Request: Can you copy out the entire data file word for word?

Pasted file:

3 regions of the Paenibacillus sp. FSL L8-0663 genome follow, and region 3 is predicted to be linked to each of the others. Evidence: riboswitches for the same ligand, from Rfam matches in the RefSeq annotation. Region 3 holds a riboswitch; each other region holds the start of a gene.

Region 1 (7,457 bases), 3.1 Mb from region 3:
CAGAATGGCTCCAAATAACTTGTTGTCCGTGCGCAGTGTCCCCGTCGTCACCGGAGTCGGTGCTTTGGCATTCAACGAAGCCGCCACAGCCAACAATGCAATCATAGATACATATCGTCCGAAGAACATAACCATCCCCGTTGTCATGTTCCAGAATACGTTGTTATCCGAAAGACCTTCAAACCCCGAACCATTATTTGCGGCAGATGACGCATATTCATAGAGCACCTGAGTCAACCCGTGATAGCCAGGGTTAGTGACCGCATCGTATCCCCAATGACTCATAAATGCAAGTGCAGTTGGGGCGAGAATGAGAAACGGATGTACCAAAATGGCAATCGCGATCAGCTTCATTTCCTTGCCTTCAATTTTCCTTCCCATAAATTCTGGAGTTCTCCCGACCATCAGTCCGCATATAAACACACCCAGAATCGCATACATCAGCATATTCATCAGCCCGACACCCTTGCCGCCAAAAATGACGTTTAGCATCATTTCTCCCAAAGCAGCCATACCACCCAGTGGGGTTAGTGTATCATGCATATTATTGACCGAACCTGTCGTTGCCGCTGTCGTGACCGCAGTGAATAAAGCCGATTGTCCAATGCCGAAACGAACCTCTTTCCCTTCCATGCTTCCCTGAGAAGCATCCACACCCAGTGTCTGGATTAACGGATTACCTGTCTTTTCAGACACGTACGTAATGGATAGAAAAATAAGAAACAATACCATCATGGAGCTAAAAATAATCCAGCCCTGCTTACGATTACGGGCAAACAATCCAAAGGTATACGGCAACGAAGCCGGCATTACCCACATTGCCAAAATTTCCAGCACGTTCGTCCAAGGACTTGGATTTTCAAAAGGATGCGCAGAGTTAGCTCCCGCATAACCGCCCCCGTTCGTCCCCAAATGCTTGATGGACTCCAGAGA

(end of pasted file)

3 regions of the Paenibacillus sp. FSL L8-0663 genome follow, and region 3 is predicted to be linked to each of the others. Evidence: riboswitches for the same ligand, from Rfam matches in the RefSeq annotation. Region 3 holds a riboswitch; each other region holds the start of a gene.

Region 1 (7,457 bases), 3.1 Mb from region 3:
CAGAATGGCTCCAAATAACTTGTTGTCCGTGCGCAGTGTCCCCGTCGTCACCGGAGTCGGTGCTTTGGCATTCAACGAAGCCGCCACAGCCAACAATGCAATCATAGATACATATCGTCCGAAGAACATAACCATCCCCGTTGTCATGTTCCAGAATACGTTGTTATCCGAAAGACCTTCAAACCCCGAACCATTATTTGCGGCAGATGACGCATATTCATAGAGCACCTGAGTCAACCCGTGATAGCCAGGGTTAGTGACCGCATCGTATCCCCAATGACTCATAAATGCAAGTGCAGTTGGGGCGAGAATGAGAAACGGATGTACCAAAATGGCAATCGCGATCAGCTTCATTTCCTTGCCTTCAATTTTCCTTCCCATAAATTCTGGAGTTCTCCCGACCATCAGTCCGCATATAAACACACCCAGAATCGCATACATCAGCATATTCATCAGCCCGACACCCTTGCCGCCAAAAATGACGTTTAGCATCATTTCTCCCAAAGCAGCCATACCACCCAGTGGGGTTAGTGTATCATGCATATTATTGACCGAACCTGTCGTTGCCGCTGTCGTGACCGCAGTGAATAAAGCCGATTGTCCAATGCCGAAACGAACCTCTTTCCCTTCCATGCTTCCCTGAGAAGCATCCACACCCAGTGTCTGGATTAACGGATTACCTGTCTTTTCAGACACGTACGTAATGGATAGAAAAATAAGAAACAATACCATCATGGAGCTAAAAATAATCCAGCCCTGCTTACGATTACGGGCAAACAATCCAAAGGTATACGGCAACGAAGCCGGCATTACCCACATTGCCAAAATTTCCAGCACGTTCGTCCAAGGACTTGGATTTTCAAAAGGATGCGCAGAGTTAGCTCCCGCATAACCGCCCCCGTTCGTCCCCAAATGCTTGATGGACTCCAGAGA